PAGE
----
Supporting neurodiverse kids to manage their time

As a parent of two children with Autism & ADHD, I often see both my children struggle with time management in different ways.

Firstly, if there is a co-occurring condition like ADHD with Autism, you will often see a number of different presentations.

Specifically, autistic people often have difficulties with executive functioning, which describes the skills that allow us the capacity to plan ahead and meet goals, display self-control, follow multiple-step directions even when interrupted, and stay focused despite distractions, among others.

As a parent we would use various tools from social stories to help the child or young person understand what’s ahead and behaviour expectations, so there are no surprises. The use of visual planners is also critical for a number of young autistic or neurodiverse children, teens and adults. For the younger children, visual planners can include fun ‘icons’ that relate to the child’s special interests and they can also include timers, particularly when tasks need to be completed by a specific time. Reward charts are often used to provide incentives for older children.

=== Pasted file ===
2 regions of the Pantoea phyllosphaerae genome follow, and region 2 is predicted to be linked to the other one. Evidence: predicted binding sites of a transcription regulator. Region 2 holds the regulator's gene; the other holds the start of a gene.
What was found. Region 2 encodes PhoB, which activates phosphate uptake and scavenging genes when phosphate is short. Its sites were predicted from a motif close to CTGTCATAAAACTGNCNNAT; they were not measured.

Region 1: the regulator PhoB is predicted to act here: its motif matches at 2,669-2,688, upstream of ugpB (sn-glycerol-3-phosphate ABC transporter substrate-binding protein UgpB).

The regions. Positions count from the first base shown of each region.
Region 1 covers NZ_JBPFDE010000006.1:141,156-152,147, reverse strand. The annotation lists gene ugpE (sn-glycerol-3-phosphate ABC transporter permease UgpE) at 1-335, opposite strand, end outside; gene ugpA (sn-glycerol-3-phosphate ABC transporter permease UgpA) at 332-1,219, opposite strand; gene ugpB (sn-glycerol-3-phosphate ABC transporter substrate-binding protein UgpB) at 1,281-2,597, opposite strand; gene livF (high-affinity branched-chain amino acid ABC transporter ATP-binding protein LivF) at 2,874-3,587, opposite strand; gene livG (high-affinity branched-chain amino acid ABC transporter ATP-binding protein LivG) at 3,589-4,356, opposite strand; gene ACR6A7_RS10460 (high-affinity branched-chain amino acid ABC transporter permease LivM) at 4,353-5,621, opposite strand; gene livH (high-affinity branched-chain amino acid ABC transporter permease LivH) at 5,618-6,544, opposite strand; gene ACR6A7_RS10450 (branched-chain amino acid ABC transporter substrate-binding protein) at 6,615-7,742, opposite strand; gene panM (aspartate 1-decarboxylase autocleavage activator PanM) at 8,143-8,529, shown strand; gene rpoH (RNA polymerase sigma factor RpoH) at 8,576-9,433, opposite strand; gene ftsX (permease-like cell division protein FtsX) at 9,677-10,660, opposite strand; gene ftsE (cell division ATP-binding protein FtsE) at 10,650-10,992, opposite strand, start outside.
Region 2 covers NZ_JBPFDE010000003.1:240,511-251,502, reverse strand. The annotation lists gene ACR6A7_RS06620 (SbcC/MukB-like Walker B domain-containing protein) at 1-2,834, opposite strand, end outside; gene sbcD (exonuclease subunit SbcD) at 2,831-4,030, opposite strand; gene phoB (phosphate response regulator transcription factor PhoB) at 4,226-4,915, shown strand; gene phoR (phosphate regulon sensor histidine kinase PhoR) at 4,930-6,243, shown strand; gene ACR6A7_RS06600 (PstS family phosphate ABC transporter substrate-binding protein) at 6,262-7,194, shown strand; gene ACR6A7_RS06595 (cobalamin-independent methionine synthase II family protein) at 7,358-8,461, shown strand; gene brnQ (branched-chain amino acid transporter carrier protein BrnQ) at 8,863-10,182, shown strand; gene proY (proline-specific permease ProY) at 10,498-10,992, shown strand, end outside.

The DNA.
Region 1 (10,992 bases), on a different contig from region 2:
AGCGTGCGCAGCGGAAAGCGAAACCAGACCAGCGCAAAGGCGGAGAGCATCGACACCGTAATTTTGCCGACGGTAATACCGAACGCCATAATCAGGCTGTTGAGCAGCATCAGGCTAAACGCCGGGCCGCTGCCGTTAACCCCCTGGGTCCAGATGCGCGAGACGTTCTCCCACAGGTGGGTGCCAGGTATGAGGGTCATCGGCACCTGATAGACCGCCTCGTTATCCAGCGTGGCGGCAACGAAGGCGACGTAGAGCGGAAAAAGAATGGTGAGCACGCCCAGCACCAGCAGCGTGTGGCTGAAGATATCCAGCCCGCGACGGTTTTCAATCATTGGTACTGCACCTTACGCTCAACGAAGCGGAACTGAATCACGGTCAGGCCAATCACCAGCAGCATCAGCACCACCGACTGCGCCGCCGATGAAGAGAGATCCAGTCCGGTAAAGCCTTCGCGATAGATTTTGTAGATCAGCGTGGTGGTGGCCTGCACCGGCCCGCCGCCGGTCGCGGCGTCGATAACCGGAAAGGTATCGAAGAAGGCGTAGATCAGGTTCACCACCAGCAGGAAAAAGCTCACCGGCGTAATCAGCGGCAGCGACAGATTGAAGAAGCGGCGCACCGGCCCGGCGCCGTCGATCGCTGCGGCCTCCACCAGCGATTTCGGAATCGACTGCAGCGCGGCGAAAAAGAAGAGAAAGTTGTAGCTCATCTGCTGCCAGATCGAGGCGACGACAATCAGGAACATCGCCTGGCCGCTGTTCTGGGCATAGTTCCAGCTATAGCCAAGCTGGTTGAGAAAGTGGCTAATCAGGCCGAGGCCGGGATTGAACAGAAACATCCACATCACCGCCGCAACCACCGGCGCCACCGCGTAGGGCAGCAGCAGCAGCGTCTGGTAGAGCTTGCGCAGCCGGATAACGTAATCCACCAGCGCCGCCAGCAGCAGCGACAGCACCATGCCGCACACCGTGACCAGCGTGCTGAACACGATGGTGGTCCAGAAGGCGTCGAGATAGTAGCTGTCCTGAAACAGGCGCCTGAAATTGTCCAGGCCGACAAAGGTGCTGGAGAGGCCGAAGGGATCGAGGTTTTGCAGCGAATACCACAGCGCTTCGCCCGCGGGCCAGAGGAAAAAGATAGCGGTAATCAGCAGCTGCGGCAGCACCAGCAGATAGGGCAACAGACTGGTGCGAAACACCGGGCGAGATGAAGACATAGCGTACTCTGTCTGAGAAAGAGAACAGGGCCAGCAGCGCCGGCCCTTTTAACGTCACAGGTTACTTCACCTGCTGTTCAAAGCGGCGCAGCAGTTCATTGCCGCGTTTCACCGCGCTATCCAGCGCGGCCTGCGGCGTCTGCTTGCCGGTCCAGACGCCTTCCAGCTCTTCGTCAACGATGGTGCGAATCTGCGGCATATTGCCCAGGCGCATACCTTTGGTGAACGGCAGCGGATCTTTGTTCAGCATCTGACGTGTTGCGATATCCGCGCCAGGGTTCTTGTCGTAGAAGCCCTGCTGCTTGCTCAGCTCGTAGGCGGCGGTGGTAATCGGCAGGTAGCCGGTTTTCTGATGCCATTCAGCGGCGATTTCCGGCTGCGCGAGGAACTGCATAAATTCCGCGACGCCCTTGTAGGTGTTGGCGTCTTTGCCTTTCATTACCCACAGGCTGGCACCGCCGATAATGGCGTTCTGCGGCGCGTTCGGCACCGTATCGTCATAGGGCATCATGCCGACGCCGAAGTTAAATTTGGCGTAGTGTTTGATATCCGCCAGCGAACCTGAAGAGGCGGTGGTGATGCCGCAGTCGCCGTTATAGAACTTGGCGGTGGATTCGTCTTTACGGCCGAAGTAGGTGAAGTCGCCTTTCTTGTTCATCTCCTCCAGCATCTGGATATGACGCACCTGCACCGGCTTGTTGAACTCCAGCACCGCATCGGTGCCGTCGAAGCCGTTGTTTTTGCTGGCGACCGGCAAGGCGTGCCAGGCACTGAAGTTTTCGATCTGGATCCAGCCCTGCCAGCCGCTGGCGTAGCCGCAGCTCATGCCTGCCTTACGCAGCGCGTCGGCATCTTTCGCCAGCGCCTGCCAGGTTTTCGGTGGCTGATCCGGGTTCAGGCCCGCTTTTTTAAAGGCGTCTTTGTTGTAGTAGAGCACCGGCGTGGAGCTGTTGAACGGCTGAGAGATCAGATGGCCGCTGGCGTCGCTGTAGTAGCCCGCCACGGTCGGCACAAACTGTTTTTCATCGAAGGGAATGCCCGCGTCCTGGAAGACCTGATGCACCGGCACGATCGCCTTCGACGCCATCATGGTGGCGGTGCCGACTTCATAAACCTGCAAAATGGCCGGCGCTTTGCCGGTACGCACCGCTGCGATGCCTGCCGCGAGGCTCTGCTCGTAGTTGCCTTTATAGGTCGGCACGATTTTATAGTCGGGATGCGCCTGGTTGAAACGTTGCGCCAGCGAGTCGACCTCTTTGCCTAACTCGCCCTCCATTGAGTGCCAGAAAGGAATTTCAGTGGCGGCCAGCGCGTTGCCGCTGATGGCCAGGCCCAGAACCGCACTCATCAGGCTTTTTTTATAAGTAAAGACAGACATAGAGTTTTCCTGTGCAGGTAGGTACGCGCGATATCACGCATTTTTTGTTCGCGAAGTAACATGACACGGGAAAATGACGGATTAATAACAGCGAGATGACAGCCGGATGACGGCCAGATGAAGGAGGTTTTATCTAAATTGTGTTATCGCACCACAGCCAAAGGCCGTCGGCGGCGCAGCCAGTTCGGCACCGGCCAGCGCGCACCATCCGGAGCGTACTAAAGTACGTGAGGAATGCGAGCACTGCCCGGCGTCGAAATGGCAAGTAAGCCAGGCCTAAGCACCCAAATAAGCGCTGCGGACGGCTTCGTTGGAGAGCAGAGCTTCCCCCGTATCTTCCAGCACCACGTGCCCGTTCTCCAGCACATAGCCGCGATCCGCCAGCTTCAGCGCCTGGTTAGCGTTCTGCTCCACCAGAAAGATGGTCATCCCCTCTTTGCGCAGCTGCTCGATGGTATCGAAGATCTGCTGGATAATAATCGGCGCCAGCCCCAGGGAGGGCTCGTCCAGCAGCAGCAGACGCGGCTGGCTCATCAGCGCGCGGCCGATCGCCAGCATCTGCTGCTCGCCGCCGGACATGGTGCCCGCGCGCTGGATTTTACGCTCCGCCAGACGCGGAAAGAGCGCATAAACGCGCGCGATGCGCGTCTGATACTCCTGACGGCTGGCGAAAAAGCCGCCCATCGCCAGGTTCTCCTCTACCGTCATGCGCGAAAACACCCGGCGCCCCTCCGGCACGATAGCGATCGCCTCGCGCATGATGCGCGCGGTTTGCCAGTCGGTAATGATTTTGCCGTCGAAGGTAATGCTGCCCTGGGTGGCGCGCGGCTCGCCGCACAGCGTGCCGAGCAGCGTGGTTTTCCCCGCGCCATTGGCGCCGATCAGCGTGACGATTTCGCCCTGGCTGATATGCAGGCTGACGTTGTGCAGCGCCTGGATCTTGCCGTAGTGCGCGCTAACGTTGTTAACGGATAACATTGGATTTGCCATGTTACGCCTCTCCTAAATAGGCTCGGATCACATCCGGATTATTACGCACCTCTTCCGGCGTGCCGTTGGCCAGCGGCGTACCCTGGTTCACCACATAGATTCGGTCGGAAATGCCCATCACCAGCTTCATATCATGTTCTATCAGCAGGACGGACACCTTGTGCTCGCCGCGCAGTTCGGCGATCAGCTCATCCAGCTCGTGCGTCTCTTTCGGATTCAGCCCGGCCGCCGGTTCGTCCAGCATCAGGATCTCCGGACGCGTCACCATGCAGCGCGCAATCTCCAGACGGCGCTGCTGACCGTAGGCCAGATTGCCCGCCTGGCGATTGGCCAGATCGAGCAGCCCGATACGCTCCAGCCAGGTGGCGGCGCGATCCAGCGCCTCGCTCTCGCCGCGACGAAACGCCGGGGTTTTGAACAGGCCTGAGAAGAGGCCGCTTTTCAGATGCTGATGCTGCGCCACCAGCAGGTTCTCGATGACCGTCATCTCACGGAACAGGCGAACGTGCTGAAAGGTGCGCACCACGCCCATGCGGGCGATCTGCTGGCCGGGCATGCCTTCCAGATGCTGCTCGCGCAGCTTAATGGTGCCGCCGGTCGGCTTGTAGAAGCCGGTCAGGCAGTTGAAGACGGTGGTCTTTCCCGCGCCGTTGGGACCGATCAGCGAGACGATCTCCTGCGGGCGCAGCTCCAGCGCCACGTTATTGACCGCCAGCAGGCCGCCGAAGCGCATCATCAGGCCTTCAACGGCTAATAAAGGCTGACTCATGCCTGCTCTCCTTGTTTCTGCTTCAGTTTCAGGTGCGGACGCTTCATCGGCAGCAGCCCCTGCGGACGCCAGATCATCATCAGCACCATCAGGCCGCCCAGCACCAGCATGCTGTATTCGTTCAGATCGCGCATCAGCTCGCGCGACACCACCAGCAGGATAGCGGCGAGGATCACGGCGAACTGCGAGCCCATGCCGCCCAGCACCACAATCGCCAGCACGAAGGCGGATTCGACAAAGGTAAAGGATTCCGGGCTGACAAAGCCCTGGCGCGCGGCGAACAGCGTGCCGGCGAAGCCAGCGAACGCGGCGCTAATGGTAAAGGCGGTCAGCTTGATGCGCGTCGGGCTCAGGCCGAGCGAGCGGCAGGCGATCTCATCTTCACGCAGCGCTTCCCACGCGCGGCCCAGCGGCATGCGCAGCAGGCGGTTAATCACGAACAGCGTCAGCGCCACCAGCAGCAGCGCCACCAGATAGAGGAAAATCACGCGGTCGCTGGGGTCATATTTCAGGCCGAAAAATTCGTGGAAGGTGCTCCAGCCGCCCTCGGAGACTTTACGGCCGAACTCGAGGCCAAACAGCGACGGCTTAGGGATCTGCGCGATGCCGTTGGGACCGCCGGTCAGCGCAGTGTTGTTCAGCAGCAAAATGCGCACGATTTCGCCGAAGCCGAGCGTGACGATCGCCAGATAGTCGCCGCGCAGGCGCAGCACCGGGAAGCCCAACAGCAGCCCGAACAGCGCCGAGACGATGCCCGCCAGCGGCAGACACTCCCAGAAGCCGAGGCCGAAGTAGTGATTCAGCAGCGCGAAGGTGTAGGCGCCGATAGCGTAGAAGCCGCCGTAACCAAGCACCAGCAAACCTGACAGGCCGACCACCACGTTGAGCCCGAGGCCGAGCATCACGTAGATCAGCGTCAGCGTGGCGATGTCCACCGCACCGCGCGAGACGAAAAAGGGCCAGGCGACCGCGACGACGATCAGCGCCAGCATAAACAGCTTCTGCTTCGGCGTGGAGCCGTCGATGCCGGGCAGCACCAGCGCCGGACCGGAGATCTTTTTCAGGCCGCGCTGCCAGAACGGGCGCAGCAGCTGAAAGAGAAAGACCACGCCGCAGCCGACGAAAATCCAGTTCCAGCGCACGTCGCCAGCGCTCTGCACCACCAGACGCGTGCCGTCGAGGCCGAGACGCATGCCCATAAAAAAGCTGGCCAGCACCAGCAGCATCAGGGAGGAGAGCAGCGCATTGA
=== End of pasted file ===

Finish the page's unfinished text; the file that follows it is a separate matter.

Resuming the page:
As a parent, I think you can support children, teens and young adults to learn new techniques to manage their time – it’s just the tools, approach and incentives will be different. Often older teens realise the areas where they need additional support and are happy to work with their parents or caregiver to come up with solutions together.

Here are a couple of things that have worked well for us:

In the school setting having visual timetables, reward systems and incentives works well.

Once educators understand the different needs of children, working with parents or caregivers on systems to support the child will set them up for success post the school system.

The key thing I talk to my children about is having a system to address the ‘big things’ – like getting to school or work on time or delivering on work tasks. The thing that works for us is a visual plan with times attached and checklists for things like school bags and getting ready for work.

I’ve also found that weekly planning with older teens is effective to plan out the week and make sure there is visibility to avoid meltdowns and reduce the feeling of being overwhelmed due to activities or tasks being left to the last minute.

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